Now you know how to make your bunch of cannon fodder into archetypes so the reader will understand them easily. But since these characters may not appear in the story often, the reader may forget who they are. Was Elmira the sweet Nerd or the Hooker with the Heart of Gold?
Now you need to choose names and give each one some physical detail that goes with the archetype you’ve chosen. For instance:
Hooker with the Heart of Gold: Candy, with long bleach-blond hair.
Doctor/Nurse: Doc Cummings/Mrs. White, with horn-rimmed glasses.
Bullying Jock: Biff, always wears his Varsity letter jacket.
Names are important. If you name the hooker “Lisa” and give her brown hair, she’s too average and the reader won’t remember her. If you name the kindly doctor “Dr. Raven” and give him a gaunt face and dirty fingernails, the reader will remember him, but not really believe he’s a “kindly” doctor.
* * Special Note for Novelists * *
Because you have a longer time to explore characters than short story writers, you should begin with an archetype, but then flesh out and deepen that character. Take the big Bullying Jock and give him a phobia about spiders -- he sees one and runs, screaming like a little girl. Maybe the Hooker with the Heart of Gold is named Lisa and has mousy-brown hair because she’s a suburban soccer-Mom who’s fallen on hard times. Or maybe her name is Candy, she has long bleach-blond hair, but she’s the smartest and most aggressive person in the book.
To show your monster or killer is truly dangerous, he should kill someone (or several people).
Add some supporting characters to your story to be used as cannon fodder.
So that the reader can remember the characters easily, choose archetypes, give them names and physical characteristics that suit those archetypes.
If you’re writing a novel, it’s better to take an archetype and stand it on its head. Write characters that are much deeper and more complex than the simple cliché they appeared to be in the beginning.
Until next time: Let the horror bleed onto the pages with every word!
Here are some spooky stories with vivid supporting characters for your reading pleasure!
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Your full time Horror Newsletter Editors:
Brooke - Working my way back Kate ~ Midsummer Night Rune billwilcox
and LJPC - the tortoise .
To my delight, some writers took the time to comment on my last newsletter: "Monster Maker" Thank you!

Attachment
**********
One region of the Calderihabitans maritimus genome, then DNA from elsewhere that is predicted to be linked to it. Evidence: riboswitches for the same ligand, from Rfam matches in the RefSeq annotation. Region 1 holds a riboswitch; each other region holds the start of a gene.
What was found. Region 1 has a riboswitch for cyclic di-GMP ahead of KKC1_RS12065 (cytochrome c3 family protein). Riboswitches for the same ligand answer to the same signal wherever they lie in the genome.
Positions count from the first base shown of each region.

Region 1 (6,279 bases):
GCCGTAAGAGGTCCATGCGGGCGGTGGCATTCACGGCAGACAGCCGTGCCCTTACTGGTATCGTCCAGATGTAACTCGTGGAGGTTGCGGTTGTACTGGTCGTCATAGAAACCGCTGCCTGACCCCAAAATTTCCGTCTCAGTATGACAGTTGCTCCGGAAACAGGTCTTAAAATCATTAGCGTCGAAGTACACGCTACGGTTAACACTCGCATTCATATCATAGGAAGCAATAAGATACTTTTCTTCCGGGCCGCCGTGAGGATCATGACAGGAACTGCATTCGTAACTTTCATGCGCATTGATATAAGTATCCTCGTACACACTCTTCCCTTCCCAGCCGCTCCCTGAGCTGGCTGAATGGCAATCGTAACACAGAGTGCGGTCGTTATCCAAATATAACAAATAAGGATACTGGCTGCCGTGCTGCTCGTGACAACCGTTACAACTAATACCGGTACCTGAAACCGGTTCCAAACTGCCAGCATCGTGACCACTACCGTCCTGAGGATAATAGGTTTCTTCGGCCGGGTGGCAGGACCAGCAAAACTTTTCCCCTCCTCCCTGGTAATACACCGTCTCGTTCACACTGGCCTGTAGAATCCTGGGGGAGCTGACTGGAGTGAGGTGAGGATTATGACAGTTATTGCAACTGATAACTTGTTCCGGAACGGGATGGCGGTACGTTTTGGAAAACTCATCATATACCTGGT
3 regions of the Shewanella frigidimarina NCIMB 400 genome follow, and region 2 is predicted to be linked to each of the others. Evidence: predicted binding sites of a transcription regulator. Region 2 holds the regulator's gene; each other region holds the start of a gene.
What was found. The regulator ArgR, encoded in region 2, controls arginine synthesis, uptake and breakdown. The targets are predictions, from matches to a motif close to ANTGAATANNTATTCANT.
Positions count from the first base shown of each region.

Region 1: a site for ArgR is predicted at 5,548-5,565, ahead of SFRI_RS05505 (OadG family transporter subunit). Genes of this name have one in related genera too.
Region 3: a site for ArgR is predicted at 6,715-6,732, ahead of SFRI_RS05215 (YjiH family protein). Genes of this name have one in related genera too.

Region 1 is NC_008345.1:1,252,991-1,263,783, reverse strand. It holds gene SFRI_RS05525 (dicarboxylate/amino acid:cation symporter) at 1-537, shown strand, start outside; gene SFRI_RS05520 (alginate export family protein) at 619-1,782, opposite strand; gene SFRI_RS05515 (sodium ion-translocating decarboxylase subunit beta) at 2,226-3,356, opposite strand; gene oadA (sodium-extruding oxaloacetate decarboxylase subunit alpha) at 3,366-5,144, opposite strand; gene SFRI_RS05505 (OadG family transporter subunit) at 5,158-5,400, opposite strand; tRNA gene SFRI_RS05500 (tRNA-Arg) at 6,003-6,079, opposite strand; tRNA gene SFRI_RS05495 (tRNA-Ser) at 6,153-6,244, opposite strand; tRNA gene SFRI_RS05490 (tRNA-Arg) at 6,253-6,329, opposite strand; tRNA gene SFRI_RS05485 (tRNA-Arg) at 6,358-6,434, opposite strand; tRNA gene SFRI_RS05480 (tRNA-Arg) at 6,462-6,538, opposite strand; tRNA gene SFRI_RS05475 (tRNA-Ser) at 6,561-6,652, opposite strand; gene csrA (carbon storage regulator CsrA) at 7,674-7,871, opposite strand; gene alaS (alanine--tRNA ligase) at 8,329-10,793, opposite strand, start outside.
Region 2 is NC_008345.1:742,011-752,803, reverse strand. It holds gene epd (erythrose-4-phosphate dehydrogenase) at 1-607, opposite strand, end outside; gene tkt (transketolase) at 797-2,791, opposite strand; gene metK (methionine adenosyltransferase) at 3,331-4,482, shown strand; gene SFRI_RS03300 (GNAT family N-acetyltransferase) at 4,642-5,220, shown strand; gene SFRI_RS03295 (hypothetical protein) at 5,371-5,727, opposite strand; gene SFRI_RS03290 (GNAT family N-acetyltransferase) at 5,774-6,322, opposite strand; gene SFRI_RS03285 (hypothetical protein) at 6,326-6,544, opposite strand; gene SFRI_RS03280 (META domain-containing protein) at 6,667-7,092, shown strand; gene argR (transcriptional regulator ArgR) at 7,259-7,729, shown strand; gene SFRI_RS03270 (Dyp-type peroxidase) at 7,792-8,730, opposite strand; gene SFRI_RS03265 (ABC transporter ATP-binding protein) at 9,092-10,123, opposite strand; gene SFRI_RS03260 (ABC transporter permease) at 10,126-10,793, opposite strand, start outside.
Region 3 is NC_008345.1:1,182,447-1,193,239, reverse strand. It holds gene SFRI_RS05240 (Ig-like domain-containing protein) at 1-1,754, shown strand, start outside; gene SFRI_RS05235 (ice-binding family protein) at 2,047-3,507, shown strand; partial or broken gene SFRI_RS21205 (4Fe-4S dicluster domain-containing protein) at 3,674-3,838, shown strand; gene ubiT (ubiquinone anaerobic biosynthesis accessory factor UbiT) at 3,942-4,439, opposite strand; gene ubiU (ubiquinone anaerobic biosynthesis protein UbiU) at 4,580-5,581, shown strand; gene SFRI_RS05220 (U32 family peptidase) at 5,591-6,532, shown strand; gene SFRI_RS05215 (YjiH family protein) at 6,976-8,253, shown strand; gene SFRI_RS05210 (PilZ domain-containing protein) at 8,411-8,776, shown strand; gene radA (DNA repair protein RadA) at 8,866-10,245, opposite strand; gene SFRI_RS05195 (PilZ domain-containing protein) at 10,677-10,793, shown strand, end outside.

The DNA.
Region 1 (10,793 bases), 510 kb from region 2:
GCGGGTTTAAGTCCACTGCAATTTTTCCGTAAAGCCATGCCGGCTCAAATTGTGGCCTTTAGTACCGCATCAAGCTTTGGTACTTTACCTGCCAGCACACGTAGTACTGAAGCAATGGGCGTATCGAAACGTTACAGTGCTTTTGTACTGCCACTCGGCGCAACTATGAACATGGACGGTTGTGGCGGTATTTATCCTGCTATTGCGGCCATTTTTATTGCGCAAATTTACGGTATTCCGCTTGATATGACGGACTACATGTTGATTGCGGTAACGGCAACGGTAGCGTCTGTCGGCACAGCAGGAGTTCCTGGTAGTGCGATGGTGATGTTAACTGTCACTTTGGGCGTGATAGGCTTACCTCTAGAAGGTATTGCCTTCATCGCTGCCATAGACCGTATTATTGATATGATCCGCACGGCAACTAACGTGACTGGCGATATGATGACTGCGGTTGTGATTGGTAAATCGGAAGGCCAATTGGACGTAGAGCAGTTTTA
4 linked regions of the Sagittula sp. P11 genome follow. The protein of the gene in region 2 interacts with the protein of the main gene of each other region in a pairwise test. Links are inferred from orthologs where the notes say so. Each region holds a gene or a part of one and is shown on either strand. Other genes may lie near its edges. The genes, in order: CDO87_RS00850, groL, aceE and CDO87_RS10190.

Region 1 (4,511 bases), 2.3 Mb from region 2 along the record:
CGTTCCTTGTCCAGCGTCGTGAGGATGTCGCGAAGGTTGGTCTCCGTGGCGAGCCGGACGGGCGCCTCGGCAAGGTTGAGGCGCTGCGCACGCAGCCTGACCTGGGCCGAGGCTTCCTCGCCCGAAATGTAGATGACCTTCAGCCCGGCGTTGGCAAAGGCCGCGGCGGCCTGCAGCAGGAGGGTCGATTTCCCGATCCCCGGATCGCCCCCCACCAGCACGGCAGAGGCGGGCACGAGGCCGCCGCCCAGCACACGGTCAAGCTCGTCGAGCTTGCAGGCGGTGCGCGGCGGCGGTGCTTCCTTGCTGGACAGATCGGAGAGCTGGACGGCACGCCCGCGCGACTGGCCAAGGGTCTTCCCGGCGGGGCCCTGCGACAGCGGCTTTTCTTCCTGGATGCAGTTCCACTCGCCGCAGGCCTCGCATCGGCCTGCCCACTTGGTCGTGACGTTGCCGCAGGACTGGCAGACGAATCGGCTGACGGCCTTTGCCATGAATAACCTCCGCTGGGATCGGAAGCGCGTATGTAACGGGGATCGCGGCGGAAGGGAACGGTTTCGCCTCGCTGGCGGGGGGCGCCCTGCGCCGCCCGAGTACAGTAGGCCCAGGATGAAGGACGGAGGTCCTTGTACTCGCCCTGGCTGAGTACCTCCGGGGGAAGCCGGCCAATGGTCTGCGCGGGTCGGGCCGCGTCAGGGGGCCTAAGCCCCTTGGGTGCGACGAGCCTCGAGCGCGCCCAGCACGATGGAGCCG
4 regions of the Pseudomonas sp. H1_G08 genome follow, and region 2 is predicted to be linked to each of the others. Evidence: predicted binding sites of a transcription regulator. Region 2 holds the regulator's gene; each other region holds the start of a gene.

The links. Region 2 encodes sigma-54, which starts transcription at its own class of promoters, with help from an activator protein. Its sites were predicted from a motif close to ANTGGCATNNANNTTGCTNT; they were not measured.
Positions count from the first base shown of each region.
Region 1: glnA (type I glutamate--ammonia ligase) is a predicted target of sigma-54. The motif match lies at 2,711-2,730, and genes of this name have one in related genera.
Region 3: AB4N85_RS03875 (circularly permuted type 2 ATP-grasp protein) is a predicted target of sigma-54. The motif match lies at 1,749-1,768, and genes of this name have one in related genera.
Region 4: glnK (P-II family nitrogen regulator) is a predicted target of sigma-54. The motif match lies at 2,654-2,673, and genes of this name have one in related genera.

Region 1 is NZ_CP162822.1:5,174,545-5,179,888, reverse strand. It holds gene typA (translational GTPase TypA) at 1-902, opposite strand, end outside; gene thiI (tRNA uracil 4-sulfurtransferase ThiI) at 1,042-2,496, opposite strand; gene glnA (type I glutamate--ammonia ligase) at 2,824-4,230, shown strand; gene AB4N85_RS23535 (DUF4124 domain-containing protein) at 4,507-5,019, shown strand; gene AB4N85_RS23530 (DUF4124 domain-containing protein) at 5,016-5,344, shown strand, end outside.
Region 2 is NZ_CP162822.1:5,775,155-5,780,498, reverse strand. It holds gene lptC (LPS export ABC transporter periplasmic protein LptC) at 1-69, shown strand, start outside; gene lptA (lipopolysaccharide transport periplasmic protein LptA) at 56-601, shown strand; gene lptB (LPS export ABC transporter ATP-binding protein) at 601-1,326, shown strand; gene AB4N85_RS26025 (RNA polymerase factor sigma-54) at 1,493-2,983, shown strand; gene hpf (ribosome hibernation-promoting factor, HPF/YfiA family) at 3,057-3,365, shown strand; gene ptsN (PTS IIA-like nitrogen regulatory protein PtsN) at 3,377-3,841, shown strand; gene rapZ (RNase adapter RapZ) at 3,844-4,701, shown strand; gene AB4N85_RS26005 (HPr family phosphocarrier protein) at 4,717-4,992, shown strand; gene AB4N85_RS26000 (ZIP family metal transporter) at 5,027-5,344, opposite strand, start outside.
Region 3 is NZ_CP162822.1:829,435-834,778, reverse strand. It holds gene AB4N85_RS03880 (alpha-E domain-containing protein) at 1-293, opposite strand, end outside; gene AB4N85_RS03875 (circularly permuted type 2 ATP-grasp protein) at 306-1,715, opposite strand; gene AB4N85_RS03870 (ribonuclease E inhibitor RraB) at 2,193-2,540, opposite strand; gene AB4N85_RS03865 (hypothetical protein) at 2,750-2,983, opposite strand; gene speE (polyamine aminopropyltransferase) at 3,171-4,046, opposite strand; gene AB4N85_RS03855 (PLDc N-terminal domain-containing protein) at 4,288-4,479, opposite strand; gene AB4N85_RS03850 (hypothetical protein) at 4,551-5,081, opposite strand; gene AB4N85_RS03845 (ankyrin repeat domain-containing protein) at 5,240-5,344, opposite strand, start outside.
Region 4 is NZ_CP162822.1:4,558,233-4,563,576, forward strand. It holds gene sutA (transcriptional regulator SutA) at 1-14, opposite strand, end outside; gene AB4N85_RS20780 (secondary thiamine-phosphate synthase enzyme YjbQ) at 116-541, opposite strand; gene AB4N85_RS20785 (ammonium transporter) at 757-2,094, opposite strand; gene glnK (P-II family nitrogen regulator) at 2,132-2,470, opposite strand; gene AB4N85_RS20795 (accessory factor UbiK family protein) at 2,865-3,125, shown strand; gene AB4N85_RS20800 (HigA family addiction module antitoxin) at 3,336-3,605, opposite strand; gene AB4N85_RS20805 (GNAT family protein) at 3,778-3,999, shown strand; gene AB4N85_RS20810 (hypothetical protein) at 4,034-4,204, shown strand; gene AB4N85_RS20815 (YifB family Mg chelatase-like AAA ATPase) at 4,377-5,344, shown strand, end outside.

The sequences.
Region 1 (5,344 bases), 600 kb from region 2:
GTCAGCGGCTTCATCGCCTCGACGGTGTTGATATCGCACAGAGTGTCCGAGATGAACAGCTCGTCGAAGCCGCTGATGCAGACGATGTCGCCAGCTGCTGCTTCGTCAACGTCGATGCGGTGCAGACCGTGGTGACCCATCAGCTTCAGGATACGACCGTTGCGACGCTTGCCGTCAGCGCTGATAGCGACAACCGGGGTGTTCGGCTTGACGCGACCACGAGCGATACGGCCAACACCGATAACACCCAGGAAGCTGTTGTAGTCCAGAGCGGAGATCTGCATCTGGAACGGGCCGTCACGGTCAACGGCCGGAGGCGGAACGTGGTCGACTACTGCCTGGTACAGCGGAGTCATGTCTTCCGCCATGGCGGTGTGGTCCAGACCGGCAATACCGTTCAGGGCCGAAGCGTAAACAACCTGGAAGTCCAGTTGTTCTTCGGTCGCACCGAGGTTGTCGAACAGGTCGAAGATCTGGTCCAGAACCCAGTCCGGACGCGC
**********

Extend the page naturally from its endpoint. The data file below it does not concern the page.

Comments listed in the order they were received.
Vampyr14 writes: Another great post. I love monsters that bear little or no resemblance to humans. And I love the idea of a 2D monster who vanishes when it turns. That would be one scary/hard monster to fight!
I’m also very impressed when someone can come up with creatures that aren’t like humans. Thanks for commenting!
BIG BAD WOLF submits "What Happens at the Barracks; Stays" and writes: Sometimes, the Horror goes; "Oh my!"
Well, I hope the scary monster pictures in my last NL made you say, “Oh my!”
Taniuska writes: Awesome post... this would probably have to be one of my favorite things to do when writing a story - create my own monsters. Reason I love it is because I can let my imagination go wild and let anything happen. Totally agree that original monsters can be more fun than the usual types.
Your steampunk works (and Norse mythos book) have original monsters that freak me out! In a good way.
billwilcox writes: Monsters are fun, but real monsters 'Humans' look just like us and you don't know they're monsters until they've stabbed you, slit your throat, and shot you in the head.
It is obvious you put some time into this newsletter, thank you for that.
I don’t know about you, but I’d rather face a human serial killer than “Aliens” or the creature in “The Thing” or the one in “Deep Rising.” On the other hand, maybe facing those scary monsters would be better because I’d die of fright long before they killed me!
Arakun the twisted raccoon writes: The scariest thing about the "Alien" creature in the first movie was that you really didn't see it. You just saw a mass of tentacles, and it was scarier because you weren't sure what it really looked like, or when it would appear. The later movies in the series were not as scary, because they showed too much of the monster. Nothing is scarier than the unknown.
I was scared by the very alien-ness of the creature. It was so inhuman and revolting. *shivers* All those movies scared the heck out of me!
Phoenix writes: Those monsters are definitely the stuff of nightmares and leave-the-light-on horror stories. Stepping beyond what's been done is great advice for all writers. Another great newsletter!
Thank you so much! I really appreciate your support.